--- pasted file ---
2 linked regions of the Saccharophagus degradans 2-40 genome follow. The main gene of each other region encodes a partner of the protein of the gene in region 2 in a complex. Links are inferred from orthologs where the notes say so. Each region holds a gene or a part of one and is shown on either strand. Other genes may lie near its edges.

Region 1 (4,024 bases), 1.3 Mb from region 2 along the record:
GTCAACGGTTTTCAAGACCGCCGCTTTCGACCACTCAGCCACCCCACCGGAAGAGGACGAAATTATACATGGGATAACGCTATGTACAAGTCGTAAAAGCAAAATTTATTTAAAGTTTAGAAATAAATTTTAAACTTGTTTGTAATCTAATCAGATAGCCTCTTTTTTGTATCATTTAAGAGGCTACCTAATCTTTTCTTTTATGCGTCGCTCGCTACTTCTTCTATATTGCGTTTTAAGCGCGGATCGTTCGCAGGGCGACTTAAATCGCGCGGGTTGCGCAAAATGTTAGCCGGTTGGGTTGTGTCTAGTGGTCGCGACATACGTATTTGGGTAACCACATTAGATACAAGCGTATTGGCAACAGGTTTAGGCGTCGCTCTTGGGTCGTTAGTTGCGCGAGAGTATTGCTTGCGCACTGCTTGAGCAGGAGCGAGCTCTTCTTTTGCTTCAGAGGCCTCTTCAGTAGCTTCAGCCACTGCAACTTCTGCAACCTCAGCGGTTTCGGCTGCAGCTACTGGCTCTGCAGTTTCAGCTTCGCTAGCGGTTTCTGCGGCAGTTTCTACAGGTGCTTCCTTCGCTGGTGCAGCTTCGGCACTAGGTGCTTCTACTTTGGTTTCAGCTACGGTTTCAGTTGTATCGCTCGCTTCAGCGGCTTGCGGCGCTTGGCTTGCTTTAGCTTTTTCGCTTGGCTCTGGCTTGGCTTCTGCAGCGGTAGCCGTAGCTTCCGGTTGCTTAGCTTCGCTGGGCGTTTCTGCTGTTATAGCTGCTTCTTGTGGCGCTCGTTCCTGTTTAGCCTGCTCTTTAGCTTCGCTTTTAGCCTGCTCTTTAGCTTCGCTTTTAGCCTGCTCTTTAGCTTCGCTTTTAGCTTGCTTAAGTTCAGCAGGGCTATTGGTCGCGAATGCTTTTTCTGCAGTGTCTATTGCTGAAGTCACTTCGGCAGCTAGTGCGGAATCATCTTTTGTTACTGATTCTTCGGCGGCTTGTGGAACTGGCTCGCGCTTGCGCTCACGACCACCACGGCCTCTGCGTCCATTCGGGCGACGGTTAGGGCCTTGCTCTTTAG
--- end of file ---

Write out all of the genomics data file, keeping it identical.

2 linked regions of the Saccharophagus degradans 2-40 genome follow. The main gene of each other region encodes a partner of the protein of the gene in region 2 in a complex. Links are inferred from orthologs where the notes say so. Each region holds a gene or a part of one and is shown on either strand. Other genes may lie near its edges.

Region 1 (4,024 bases), 1.3 Mb from region 2 along the record:
GTCAACGGTTTTCAAGACCGCCGCTTTCGACCACTCAGCCACCCCACCGGAAGAGGACGAAATTATACATGGGATAACGCTATGTACAAGTCGTAAAAGCAAAATTTATTTAAAGTTTAGAAATAAATTTTAAACTTGTTTGTAATCTAATCAGATAGCCTCTTTTTTGTATCATTTAAGAGGCTACCTAATCTTTTCTTTTATGCGTCGCTCGCTACTTCTTCTATATTGCGTTTTAAGCGCGGATCGTTCGCAGGGCGACTTAAATCGCGCGGGTTGCGCAAAATGTTAGCCGGTTGGGTTGTGTCTAGTGGTCGCGACATACGTATTTGGGTAACCACATTAGATACAAGCGTATTGGCAACAGGTTTAGGCGTCGCTCTTGGGTCGTTAGTTGCGCGAGAGTATTGCTTGCGCACTGCTTGAGCAGGAGCGAGCTCTTCTTTTGCTTCAGAGGCCTCTTCAGTAGCTTCAGCCACTGCAACTTCTGCAACCTCAGCGGTTTCGGCTGCAGCTACTGGCTCTGCAGTTTCAGCTTCGCTAGCGGTTTCTGCGGCAGTTTCTACAGGTGCTTCCTTCGCTGGTGCAGCTTCGGCACTAGGTGCTTCTACTTTGGTTTCAGCTACGGTTTCAGTTGTATCGCTCGCTTCAGCGGCTTGCGGCGCTTGGCTTGCTTTAGCTTTTTCGCTTGGCTCTGGCTTGGCTTCTGCAGCGGTAGCCGTAGCTTCCGGTTGCTTAGCTTCGCTGGGCGTTTCTGCTGTTATAGCTGCTTCTTGTGGCGCTCGTTCCTGTTTAGCCTGCTCTTTAGCTTCGCTTTTAGCCTGCTCTTTAGCTTCGCTTTTAGCCTGCTCTTTAGCTTCGCTTTTAGCTTGCTTAAGTTCAGCAGGGCTATTGGTCGCGAATGCTTTTTCTGCAGTGTCTATTGCTGAAGTCACTTCGGCAGCTAGTGCGGAATCATCTTTTGTTACTGATTCTTCGGCGGCTTGTGGAACTGGCTCGCGCTTGCGCTCACGACCACCACGGCCTCTGCGTCCATTCGGGCGACGGTTAGGGCCTTGCTCTTTAG